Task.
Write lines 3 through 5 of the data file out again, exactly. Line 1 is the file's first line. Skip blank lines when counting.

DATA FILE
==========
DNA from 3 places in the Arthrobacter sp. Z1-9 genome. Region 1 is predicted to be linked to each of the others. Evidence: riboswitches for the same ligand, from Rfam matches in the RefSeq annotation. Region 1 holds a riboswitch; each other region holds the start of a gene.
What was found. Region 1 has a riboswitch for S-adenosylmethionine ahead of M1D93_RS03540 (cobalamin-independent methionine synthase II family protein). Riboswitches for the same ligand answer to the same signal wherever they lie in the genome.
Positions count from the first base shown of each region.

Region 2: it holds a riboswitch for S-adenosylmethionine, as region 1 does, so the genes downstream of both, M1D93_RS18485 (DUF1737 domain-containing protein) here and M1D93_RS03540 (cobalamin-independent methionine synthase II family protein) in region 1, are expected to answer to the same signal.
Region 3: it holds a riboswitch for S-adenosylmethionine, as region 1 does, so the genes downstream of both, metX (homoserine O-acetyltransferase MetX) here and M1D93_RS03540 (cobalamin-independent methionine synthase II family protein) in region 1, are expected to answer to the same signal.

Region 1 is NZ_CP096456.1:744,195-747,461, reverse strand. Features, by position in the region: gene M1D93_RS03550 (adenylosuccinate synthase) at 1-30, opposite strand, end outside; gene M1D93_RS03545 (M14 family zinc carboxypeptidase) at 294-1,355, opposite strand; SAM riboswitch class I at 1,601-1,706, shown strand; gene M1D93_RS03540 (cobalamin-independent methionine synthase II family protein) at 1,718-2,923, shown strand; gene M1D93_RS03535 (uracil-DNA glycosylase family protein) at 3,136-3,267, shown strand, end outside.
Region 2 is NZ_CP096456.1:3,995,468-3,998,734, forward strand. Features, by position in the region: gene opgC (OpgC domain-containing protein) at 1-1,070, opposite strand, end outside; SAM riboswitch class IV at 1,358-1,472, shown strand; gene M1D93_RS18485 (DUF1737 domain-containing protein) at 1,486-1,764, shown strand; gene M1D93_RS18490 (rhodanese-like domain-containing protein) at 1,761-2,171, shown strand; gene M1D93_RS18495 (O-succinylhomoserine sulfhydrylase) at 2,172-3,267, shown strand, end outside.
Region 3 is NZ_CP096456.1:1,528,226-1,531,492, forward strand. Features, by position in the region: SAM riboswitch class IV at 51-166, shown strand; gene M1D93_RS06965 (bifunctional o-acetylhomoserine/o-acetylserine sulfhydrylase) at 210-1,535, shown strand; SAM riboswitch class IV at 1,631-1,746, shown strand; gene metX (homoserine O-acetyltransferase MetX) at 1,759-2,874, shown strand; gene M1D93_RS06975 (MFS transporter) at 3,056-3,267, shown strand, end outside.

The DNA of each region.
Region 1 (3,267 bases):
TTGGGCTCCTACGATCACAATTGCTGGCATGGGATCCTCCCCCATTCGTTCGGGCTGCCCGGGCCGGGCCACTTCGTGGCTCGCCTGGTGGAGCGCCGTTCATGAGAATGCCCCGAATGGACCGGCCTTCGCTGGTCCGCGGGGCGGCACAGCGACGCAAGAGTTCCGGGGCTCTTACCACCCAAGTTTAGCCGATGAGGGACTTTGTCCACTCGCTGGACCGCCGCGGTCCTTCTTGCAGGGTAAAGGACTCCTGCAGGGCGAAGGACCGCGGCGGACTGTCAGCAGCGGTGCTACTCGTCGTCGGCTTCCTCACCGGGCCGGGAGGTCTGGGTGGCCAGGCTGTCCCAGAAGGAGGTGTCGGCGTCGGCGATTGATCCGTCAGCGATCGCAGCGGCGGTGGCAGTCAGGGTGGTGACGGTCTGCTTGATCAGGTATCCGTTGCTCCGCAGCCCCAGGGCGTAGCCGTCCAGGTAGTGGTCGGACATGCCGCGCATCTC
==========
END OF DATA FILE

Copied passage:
Positions count from the first base shown of each region.

Region 2: it holds a riboswitch for S-adenosylmethionine, as region 1 does, so the genes downstream of both, M1D93_RS18485 (DUF1737 domain-containing protein) here and M1D93_RS03540 (cobalamin-independent methionine synthase II family protein) in region 1, are expected to answer to the same signal.
Region 3: it holds a riboswitch for S-adenosylmethionine, as region 1 does, so the genes downstream of both, metX (homoserine O-acetyltransferase MetX) here and M1D93_RS03540 (cobalamin-independent methionine synthase II family protein) in region 1, are expected to answer to the same signal.